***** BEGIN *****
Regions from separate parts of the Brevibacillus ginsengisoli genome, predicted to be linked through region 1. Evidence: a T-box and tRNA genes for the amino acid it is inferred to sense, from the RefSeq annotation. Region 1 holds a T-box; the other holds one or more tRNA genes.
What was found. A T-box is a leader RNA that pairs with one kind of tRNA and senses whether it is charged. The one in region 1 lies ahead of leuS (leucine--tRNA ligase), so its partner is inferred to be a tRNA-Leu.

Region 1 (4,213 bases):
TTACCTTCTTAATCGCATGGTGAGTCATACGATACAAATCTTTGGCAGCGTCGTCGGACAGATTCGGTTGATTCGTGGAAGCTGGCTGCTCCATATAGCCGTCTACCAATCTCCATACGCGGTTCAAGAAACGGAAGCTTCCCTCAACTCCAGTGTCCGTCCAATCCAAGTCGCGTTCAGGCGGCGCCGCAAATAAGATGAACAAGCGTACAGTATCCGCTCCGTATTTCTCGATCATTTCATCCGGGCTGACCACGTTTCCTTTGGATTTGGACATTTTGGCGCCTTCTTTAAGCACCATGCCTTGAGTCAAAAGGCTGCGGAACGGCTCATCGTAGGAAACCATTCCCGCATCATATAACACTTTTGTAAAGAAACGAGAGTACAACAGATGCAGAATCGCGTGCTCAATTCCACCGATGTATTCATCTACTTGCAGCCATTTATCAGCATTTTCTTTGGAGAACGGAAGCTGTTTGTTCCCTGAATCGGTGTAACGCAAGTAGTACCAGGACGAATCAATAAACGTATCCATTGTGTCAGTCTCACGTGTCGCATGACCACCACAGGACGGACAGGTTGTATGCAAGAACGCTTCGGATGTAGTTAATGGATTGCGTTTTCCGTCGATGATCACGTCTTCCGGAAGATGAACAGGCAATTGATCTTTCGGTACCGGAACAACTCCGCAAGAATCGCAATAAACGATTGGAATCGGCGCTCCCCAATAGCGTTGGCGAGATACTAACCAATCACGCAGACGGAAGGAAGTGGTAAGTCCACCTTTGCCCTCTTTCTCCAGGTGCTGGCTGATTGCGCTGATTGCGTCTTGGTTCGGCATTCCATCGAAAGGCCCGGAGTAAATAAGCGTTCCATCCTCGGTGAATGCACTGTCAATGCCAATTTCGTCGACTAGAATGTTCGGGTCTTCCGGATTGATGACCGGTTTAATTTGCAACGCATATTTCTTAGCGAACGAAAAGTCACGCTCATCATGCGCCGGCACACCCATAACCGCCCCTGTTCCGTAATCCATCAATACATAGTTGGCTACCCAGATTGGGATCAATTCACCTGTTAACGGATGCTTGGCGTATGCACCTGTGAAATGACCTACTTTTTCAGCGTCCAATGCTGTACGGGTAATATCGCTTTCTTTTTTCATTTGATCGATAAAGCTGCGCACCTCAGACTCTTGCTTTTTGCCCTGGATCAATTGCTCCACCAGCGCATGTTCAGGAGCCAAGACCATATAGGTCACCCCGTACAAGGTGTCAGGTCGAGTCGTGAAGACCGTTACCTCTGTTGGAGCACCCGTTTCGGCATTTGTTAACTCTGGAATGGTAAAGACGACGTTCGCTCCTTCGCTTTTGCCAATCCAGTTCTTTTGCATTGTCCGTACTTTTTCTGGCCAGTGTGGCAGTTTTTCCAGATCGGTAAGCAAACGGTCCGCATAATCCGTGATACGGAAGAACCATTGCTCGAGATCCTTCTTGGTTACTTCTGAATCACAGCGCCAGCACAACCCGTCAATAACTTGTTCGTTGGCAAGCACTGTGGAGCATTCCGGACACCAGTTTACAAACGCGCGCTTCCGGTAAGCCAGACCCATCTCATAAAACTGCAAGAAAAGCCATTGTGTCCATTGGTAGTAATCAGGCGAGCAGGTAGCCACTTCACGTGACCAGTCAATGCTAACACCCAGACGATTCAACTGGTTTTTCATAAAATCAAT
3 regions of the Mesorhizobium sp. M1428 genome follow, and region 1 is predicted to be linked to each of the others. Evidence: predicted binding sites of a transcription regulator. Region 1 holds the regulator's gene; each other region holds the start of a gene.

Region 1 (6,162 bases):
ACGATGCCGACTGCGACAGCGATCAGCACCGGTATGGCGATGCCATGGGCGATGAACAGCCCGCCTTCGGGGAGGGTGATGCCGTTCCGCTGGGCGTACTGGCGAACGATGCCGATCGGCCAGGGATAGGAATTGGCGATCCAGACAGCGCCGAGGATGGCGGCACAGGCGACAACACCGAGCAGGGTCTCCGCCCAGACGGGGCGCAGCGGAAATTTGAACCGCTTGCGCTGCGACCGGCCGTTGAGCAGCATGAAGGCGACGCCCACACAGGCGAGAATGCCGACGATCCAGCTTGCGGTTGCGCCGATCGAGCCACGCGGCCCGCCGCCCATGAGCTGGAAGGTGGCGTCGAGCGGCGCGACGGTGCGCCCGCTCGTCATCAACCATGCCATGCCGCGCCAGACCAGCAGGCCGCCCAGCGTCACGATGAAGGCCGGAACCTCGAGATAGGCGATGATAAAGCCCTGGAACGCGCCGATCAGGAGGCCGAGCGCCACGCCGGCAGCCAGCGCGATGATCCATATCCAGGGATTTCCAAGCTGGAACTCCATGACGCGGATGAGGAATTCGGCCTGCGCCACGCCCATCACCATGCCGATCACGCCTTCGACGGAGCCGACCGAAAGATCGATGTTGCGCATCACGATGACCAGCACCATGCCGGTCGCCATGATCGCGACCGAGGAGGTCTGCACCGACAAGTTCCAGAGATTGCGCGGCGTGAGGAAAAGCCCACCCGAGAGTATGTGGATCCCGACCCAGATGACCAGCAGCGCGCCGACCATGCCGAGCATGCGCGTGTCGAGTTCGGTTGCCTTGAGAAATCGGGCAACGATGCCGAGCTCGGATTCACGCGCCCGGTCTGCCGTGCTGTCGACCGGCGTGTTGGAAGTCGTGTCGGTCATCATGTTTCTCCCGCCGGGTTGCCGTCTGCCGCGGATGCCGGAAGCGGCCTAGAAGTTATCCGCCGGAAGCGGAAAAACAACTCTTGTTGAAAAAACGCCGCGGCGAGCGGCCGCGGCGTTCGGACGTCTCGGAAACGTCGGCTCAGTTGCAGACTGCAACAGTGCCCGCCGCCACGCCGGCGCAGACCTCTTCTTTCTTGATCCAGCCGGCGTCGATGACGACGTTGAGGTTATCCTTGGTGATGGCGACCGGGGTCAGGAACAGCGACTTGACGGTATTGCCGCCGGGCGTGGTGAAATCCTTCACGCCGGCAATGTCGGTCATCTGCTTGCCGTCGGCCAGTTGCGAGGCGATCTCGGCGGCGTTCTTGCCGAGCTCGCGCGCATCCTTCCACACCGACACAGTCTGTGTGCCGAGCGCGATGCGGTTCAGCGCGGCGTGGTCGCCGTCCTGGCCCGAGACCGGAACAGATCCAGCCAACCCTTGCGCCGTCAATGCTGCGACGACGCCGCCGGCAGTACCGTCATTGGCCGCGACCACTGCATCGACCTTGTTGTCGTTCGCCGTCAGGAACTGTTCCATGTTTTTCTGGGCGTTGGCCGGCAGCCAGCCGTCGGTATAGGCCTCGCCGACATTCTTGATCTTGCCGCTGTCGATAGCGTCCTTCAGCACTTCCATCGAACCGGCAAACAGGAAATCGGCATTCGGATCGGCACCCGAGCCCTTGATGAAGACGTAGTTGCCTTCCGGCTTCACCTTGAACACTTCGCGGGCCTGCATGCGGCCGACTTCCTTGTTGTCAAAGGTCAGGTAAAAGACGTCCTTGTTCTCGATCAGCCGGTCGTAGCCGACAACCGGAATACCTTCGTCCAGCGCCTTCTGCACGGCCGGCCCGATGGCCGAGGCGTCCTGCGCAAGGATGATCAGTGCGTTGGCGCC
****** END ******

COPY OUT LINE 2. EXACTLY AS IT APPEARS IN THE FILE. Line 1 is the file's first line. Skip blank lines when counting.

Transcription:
What was found. A T-box is a leader RNA that pairs with one kind of tRNA and senses whether it is charged. The one in region 1 lies ahead of leuS (leucine--tRNA ligase), so its partner is inferred to be a tRNA-Leu.